Tuesday, March 10, 2015

Apples Are For More Than Just the Letter "A"







I interact with homeschooling families on a regular basis.  Lots of parents are often upset because their child is struggling with a certain curriculum. They want help as to how to make things work.  Many families with children with special needs are looking for resources to help them educate their children successfully. Families sometimes just don't know exactly how to resolve their issues.  If that is you, I want to challenge you to look at everyday life in the real world as a learning opportunity.

If your child is struggling with a specific curriculum, or if they are very young, and are struggling, I want to encourage you to just stop.  Stop what you are doing at the moment, and take a break.  Start looking at life around you for ways you can make learning fun.  Look at your day to day routine, and pick out some ways you can educate your child and have some joy and fun in your day.  You can always go back to the curriculum later.  I believe that children are learners by nature, and it doesn't have to be forced but will happen automatically, especially if applies to their everyday, walking around life.

With that in mind, I have created a little lesson for you based on some ideas I came up with simply by cutting up an apple for a snack for my children one day. Listed below are concepts that your child can learn just by studying an apple.

Apple begins with the letter "A." (Language Arts)

Apples are nutritious and contains lots of different vitamins and minerals. (Science or Health)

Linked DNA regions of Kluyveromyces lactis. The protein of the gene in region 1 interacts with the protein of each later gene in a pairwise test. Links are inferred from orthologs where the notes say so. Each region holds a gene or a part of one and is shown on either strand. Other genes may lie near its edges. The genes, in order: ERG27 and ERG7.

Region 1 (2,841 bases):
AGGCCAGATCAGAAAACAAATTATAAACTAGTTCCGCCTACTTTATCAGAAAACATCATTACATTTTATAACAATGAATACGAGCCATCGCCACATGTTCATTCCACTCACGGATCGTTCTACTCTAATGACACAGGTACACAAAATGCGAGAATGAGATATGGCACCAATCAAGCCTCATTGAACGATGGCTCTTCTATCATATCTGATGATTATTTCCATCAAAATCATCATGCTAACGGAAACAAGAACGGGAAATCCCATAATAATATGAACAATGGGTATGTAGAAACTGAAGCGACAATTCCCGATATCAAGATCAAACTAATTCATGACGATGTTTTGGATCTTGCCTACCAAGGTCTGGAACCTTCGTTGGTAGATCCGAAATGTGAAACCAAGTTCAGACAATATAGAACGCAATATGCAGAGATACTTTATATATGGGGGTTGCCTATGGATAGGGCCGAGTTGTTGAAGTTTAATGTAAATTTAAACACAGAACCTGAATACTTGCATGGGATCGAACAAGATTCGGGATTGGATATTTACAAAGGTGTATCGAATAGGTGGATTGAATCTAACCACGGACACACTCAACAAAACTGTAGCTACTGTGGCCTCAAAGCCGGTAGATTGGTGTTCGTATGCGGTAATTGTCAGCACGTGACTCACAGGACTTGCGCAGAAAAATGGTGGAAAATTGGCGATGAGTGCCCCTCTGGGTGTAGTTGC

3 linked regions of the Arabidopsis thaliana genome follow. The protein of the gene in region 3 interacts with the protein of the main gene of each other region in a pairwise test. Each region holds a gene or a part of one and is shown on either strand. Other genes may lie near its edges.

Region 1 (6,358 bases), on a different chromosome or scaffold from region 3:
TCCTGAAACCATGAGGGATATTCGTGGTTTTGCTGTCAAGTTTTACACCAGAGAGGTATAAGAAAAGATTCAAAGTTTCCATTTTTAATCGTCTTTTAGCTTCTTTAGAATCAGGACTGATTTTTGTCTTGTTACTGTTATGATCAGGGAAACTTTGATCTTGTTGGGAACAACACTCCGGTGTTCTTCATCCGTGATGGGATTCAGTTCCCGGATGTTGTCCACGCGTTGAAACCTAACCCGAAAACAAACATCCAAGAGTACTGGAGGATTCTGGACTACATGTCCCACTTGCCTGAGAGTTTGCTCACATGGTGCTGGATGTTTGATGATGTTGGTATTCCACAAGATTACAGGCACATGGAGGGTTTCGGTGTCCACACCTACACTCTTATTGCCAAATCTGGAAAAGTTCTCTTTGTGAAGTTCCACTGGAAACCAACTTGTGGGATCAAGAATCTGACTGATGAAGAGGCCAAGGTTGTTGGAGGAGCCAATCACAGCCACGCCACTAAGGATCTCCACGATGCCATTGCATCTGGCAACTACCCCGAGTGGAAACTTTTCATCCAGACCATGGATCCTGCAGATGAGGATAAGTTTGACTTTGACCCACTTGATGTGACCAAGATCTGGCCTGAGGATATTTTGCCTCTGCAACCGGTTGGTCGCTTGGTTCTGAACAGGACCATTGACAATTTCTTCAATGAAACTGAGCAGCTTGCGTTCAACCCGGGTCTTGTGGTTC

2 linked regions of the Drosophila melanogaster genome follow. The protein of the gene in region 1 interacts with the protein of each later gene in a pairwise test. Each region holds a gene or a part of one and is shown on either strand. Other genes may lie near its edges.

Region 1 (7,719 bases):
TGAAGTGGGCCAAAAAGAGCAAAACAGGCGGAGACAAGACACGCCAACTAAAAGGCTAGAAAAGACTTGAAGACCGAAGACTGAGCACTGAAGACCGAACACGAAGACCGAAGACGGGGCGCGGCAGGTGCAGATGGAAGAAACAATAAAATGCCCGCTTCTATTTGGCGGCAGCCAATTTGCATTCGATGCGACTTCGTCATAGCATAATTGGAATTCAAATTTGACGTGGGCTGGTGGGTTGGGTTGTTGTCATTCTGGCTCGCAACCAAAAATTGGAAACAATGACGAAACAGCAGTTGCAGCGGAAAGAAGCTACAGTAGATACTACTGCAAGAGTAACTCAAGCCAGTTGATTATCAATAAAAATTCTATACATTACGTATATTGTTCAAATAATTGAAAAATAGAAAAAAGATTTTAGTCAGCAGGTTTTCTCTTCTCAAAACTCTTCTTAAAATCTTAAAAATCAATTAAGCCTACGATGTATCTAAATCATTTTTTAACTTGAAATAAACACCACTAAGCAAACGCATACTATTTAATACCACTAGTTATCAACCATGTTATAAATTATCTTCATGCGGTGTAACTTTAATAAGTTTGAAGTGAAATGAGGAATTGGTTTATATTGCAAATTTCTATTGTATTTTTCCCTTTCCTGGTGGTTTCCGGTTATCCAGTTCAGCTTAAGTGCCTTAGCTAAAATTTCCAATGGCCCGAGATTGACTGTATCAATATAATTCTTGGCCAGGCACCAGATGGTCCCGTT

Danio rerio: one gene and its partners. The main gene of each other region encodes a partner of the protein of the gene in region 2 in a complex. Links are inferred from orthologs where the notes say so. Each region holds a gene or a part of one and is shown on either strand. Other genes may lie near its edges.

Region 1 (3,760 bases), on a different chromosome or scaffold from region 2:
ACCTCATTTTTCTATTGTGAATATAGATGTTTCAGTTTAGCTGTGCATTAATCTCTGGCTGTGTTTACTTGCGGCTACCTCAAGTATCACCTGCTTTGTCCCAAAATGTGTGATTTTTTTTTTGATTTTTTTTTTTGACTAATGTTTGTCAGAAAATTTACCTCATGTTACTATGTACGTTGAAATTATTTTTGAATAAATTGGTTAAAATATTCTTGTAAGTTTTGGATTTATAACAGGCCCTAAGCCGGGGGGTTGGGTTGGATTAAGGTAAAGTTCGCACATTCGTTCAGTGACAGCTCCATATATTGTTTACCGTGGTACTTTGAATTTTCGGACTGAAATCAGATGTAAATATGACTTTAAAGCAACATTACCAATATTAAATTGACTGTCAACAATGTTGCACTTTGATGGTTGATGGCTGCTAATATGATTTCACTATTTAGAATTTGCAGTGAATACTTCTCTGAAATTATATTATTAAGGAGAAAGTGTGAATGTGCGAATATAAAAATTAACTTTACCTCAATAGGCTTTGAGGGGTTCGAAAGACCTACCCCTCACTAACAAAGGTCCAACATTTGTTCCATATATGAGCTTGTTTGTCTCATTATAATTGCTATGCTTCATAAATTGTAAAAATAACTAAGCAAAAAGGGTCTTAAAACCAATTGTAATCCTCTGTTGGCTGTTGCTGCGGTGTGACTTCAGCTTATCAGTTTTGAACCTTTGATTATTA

An apple can be cut into 1/2.  (Math)


An apple can be cut into fourths. (Math)

You can count the seeds. (Math)

You can cut the apple horizontally and find the star shape inside. (Math)



After you cut the apple horizontally, you can dip it in paint and use it as a homemade stamp.(Art)





Other activities you can do while learning with apples include:

-Learn the ASL sign for Apple.

-Draw or paint an apple.

-Learn to spell the word "apple."

-Plant apple seeds and watch them grow.

-Compare the different kinds of apples.

- Keep a running total of how many seeds you find in each apple you slice.  Create a graph.

-Look at pictures of books of apples.

There are so many things that you can do with just that one little element, and it can be so simple. I hope I have inspired you to think about your environment. My goal is to encourage you as you endeavor to educate your children that learning doesn't have to be hard for them or you.  Just look around and I am sure you will start to find many more ideas in your daily routine.

Many blessings to you,
Beth
















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